The following lectures discuss the similarities and differences between the rationalists philosophers of the 17th century (Descartes, Spinoza, and Leibniz) and the empiricists philosophers, J. Locke and D. Hume, which vivid disputes have inspired one of the most important philosophers of all times, Immanuel Kant, and his unavoidable critique of Metaphysics.
The philosophy of Immanuel Kant offers a great philosophical synthesis between rationalism and empiricism, but also sets a tone for the whole of modern Philosophy; if metaphysics is not possible, then what is the meaning of philosophy? Is there any meaning at all?
The philosophy of David Hume woke-up Immanuel Kant from the “dogmatic slumber” in that “Matters of Fact” often do not correspond with the “Relations of Ideas.” Considering the matters of fact, how is it possible that the scientific truth could contradict the common sense experience? The sun rises from the East and sets in the West. It then seems that the sun circles the Earth, but science proves that’s not the case. Conversely, considering the relations of ideas, why can’t the metaphysical models be proven as absolute truths?
According to Hume, the “Matter of Fact” are explainable only by the cause and effect reasoning, which implies that truths we know are ultimately verified through the experience, and therefore all knowledge about the world–matter of fact, and ideas, are both a-posteriori. What would be knowledge about the world or relations of ideas based on the a-priori knowledge, not based on experience but on reason alone? Hume concludes that this type of knowledge is not possible due to the causality that sets final judgments on what it is and what is not. To understand the world that it is, and the world that is possible rather then the one that is not, and is not possible, is to know the limitations of the mind.
Kant seriously takes Hume’s sharp discovery and “cuts out” the Philosophical pretension that Philosophy can attain knowledge of the true nature of reality as such. His “The Critique of Pure Reason” results in analyzing the unbridgeable antinomies of human reason and the Copernican revolution in epistemology, where by which the representational theory of knowledge is defeated. According to Kant, humanity as a species creates the object of knowledge, and the object of knowledge conforms to the acquisitions of the human mind. This mind is rooted on the a-priori conditions of all knowledge for every human being; time, which the vessel is one’s self-active consciousness, and the space, which displays reality in three-dimensional design.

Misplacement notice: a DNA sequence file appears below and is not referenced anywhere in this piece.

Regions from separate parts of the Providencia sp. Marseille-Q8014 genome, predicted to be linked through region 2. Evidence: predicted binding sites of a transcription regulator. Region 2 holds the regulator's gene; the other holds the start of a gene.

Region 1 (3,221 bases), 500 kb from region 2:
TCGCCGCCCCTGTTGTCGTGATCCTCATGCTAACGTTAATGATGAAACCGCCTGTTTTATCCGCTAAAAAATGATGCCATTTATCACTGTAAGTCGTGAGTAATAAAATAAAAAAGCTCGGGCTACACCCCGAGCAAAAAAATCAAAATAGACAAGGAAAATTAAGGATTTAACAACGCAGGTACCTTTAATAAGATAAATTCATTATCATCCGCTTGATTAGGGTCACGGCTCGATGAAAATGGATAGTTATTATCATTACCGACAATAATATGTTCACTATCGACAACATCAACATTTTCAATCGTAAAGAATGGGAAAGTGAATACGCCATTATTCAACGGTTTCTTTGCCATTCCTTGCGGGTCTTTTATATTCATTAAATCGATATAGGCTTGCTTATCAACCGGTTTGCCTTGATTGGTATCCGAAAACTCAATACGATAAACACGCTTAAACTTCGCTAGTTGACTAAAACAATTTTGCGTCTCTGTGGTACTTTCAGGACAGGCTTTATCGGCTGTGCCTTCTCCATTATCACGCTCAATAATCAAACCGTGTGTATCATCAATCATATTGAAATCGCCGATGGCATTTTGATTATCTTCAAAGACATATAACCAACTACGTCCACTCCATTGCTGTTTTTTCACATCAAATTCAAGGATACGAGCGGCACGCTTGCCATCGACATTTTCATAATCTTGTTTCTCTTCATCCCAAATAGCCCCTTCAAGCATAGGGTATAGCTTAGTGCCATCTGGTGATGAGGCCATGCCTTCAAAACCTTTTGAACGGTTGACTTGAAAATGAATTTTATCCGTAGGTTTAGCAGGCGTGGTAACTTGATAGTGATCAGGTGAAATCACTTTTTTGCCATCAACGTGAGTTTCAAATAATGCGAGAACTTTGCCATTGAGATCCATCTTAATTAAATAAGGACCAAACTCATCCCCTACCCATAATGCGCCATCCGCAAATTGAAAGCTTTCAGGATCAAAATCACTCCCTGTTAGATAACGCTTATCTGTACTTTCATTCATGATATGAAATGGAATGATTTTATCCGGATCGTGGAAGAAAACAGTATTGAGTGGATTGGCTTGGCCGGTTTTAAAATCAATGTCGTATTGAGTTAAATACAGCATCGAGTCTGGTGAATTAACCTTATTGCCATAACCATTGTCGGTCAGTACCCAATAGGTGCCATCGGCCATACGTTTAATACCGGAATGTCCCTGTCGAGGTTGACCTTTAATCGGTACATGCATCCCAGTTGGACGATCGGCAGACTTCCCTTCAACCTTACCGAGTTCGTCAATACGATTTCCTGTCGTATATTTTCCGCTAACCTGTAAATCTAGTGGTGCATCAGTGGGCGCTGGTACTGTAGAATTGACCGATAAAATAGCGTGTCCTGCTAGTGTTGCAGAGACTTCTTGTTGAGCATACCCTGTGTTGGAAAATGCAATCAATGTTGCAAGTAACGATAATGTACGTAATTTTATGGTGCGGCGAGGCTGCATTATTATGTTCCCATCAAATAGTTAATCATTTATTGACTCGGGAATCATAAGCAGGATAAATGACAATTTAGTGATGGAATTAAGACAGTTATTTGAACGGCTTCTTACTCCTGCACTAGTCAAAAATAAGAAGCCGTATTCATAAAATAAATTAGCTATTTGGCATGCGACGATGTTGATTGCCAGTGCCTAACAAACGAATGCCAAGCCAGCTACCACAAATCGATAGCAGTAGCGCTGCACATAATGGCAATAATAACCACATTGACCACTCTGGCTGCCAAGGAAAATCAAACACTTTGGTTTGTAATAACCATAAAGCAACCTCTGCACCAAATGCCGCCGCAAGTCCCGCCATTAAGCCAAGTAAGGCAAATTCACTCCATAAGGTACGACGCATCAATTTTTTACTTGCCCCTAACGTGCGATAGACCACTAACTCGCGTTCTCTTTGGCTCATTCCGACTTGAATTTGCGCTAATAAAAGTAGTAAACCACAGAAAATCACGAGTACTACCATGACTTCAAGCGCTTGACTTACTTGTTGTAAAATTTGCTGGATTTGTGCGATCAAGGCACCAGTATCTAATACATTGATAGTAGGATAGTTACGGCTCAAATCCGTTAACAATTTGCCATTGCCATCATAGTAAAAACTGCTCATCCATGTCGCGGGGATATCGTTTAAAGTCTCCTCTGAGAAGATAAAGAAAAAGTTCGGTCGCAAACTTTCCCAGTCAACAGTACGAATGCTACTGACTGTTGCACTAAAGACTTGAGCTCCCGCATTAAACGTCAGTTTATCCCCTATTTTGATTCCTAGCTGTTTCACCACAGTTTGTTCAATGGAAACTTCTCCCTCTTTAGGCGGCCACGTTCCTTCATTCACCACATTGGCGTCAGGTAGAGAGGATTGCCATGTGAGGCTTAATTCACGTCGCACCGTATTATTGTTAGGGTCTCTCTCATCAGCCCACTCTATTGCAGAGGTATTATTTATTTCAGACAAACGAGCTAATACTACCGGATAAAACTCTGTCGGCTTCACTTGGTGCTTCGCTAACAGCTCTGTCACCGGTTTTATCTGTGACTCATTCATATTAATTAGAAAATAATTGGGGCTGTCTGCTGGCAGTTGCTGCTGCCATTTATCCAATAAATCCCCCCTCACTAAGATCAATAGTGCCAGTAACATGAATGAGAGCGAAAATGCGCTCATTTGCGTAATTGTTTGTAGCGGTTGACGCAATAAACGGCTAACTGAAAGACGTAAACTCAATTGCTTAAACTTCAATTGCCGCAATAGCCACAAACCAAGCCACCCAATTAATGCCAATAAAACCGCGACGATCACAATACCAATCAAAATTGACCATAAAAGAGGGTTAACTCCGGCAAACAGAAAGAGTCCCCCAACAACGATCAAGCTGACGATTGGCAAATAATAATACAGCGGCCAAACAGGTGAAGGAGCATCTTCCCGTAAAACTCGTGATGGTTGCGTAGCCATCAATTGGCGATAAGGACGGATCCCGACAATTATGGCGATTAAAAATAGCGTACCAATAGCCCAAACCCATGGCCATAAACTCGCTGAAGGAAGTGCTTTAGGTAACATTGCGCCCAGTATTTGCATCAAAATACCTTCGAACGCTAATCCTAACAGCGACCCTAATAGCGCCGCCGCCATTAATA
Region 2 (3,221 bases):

“Thins as objects of our senses existing outside us are given, but we know nothing of what they may be in themselves, knowing only their appearances, i.e., the representations which they cause in us by affecting our senses. Consequently, I grant by all means that there are bodies without us, that is, things which, though quite unknown to us as to what they are in themselves, we yet know by the representations which their influence on our sensibility procures us, and which we call bodies. This word merely means the appearance of the thing, which is unknown to us but is not therefore less real.” Immanel Kant, Critique of Pure Reason, trans. Norman Kemp Smith. New York: St. Martin’s Press, 1956. pg. 33
Instead possibility to know the reality in a form of substance, Kant offers a solution to this problem in that the noumenal, purposive, world sits in “the Kingdom of Ends,” the self-imposed morality that one achieves through intentions that become rational, and therefore, the source of the inner growth and enlightenment. This kingdom is an inborn compass chained to free will.